by SAMANTHA GEBERT
Patrick Henry College
After months of anticipation and preparation, the new PHC Model UN class took an “extended fieldtrip” to New York City last week to participate in the 2007 National Model United Nations conference as delegates representing the Ukraine. The twenty-six PHC students spent the five day conference playing the roles of UN diplomats along with 2,000 other students from 270 universities all over the United States and the world.
“Whether you agree or disagree with the UN, it’s a pretty strong institution and it’s here to stay,” said NMUN Head Delegate Kirk Anderson, a junior at PHC. “Just because we don’t like it doesn’t mean that we shouldn’t learn about it.”
|The 2007 Patrick Henry College NMUN Delegation in New York City|
According to Cheryl Banks, assistant to PHC Provost Edward Veith and coordinator of the Model UN trip, the Model UN program serves to give students an international perspective. “As an NMUN delegate, the students are not representing themselves or their personal views. They aren't even representing the school. They have to see themselves as a delegate of the country they are representing, in our case Ukraine. Putting themselves in the position of a Ukranian gives them a different perspective of the world, and possibly even the UN, an institution that most people have a strong opinion about, good or bad."
In order to accurately represent the Ukraine to the UN, PHC students extensively studied the history, culture, policies, and politics of the Ukraine, as well as the purpose, procedures, and methods of the UN. Once at the conference, the PHC delegates worked within their twelve committees to write resolutions and reports that accurately reflected UN goals and Ukrainian policies.
“It was definitely an interesting educational experience,” commented Stewart Lundy, a sophomore and Political Theory major at PHC who attended the conference. “I learned that the UN’s goals are utterly idealistic and that they have no authority. Everything about it is based on will and consent. They ‘urge,’ ‘exhort,’ and ‘encourage’ people, but they have no power to enforce, correct, or penalize.”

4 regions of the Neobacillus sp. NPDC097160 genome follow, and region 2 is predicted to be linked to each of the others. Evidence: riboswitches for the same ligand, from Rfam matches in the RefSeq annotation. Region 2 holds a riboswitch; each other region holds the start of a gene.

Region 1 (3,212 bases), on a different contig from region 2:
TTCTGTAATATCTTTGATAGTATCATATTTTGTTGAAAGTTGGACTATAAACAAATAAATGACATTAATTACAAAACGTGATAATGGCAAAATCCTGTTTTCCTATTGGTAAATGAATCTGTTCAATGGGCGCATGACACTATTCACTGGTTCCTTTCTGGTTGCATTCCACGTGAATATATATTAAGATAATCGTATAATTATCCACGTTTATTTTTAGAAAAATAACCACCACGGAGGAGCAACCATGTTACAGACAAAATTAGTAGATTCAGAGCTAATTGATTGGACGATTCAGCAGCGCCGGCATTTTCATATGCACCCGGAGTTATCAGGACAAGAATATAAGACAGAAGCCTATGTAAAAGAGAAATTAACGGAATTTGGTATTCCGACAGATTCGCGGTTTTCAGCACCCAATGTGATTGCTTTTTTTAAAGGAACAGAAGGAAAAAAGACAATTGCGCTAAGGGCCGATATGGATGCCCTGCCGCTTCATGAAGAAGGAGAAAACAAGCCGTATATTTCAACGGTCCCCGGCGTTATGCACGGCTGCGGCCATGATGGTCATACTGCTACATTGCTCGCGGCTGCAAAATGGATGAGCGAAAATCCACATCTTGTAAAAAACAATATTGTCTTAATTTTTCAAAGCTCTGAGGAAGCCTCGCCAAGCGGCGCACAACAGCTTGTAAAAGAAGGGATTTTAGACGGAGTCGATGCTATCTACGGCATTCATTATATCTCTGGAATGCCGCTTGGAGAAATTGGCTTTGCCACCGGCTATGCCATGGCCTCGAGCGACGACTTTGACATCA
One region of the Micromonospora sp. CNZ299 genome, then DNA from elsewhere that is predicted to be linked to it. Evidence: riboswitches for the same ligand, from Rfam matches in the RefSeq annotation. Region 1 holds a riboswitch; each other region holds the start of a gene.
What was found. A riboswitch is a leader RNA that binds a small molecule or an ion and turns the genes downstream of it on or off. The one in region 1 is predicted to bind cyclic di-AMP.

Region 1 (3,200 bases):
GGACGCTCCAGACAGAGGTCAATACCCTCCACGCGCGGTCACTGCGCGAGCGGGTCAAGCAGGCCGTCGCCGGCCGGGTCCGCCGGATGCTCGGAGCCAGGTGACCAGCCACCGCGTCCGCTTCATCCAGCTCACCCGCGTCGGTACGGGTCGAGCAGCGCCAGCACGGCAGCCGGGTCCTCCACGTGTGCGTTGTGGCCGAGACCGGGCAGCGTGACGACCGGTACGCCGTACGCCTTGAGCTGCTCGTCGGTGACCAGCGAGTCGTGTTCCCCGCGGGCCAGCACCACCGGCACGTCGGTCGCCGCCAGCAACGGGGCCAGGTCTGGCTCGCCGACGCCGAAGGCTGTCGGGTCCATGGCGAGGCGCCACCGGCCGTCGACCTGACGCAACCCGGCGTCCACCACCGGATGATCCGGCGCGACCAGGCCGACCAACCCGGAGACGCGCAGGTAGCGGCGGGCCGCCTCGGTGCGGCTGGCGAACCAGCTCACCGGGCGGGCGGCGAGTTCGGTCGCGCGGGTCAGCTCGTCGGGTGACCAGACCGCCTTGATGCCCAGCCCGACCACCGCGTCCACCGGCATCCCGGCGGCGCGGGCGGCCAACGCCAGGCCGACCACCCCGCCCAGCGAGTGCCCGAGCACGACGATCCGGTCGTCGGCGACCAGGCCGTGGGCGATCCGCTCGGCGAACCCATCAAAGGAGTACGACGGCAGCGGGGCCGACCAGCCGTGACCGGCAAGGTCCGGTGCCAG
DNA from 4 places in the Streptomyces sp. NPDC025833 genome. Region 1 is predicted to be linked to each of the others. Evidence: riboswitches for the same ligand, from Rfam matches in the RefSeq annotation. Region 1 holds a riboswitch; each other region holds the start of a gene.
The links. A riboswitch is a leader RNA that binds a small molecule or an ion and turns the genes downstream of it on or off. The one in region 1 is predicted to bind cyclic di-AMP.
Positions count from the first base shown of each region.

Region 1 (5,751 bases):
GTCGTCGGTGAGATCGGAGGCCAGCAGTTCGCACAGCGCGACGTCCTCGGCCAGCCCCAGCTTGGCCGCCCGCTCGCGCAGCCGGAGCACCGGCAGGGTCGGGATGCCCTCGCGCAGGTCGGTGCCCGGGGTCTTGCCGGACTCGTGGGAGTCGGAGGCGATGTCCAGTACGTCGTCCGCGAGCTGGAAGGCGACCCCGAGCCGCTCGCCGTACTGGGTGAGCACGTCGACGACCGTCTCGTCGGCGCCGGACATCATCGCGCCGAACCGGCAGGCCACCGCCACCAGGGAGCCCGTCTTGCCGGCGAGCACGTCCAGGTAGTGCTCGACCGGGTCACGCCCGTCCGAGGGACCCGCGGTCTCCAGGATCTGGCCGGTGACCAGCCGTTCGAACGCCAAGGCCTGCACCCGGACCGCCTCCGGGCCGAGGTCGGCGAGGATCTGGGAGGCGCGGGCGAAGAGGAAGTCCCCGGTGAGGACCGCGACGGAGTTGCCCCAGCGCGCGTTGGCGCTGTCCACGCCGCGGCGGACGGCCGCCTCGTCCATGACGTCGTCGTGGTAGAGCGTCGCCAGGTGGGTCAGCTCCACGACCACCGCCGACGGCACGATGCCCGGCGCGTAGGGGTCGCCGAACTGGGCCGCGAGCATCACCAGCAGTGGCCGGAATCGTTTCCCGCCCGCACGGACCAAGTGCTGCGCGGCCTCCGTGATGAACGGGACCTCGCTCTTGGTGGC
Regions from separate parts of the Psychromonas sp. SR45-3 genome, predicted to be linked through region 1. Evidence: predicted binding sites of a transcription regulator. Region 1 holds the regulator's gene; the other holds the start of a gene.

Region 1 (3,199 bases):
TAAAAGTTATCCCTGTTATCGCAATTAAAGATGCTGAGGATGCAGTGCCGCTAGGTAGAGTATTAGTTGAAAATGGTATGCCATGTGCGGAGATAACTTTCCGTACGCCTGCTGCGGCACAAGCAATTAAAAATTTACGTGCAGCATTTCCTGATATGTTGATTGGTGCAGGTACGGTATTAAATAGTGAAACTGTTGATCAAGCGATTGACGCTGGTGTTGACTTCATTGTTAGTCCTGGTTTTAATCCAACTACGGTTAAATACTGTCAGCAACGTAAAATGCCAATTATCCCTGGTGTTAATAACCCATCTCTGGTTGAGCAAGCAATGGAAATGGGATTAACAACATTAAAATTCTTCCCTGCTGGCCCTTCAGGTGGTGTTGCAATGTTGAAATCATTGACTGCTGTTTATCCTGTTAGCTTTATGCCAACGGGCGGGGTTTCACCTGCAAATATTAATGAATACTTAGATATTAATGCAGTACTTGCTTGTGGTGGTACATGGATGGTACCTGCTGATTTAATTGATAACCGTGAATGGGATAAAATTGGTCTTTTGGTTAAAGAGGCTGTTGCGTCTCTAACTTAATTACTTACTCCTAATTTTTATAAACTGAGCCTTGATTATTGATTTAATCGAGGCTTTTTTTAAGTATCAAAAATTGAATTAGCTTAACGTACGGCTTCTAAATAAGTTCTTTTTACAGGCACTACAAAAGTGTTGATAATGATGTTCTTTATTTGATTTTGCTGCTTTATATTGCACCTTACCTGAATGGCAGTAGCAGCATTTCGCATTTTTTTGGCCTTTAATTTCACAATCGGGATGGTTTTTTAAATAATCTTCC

Dr. Veith, Provost at PHC, said that he fully supports the program and sees it as worthy academic pursuit. “PHC’s education philosophy includes both knowledge and application,” said Dr. Veith, who accompanied the students to New York when Dr. Roeder, academic advisor for the class, was unable to attend. “Model UN teaches application. It isn’t exactly reality, but it teaches students a lot about how diplomacy and organizations work. Model UN teaches application.”
The Model UN downplays the competitive aspect of the conference and awards, and instead encourages delegates to work together and stay in character as a delegate of their country. To the surprise of the whole class, PHC did not win awards this year, but according to Dr. Veith, a lot of the same countries who won awards this year had won previously “which tells me that experience is important.” This is only PHC’s second conference.
Both Dr. Veith and Banks said that they were proud of and pleased with the professionalism, work, and academic abilities that the PHC students displayed at the conference. “Whenever I walked into a conference room to observe, PHC students were leading the discussions and writing the papers,” said Dr. Veith. “Everyone was gathered around them and it was their leadership that really impressed me.”
“They are good representatives of the Patrick Henry College and excellent examples of benefits of a classical liberal arts education,” observed Banks. “Each PHC student knew that they had nothing to be ashamed of, that they performed magnificently and deserved more than one award.”
PHC will continue to make itself known to the national leaders of the NMUN program, work to achieve leadership positions, and learn from past experiences. Dr. Veith commented that Model UN could be an important application of the new international relations track as PHC builds that department. He would also like to expand funding to cover meals for the students who participate and see the program eventually gain a standing at PHC similar to that of debate and moot court.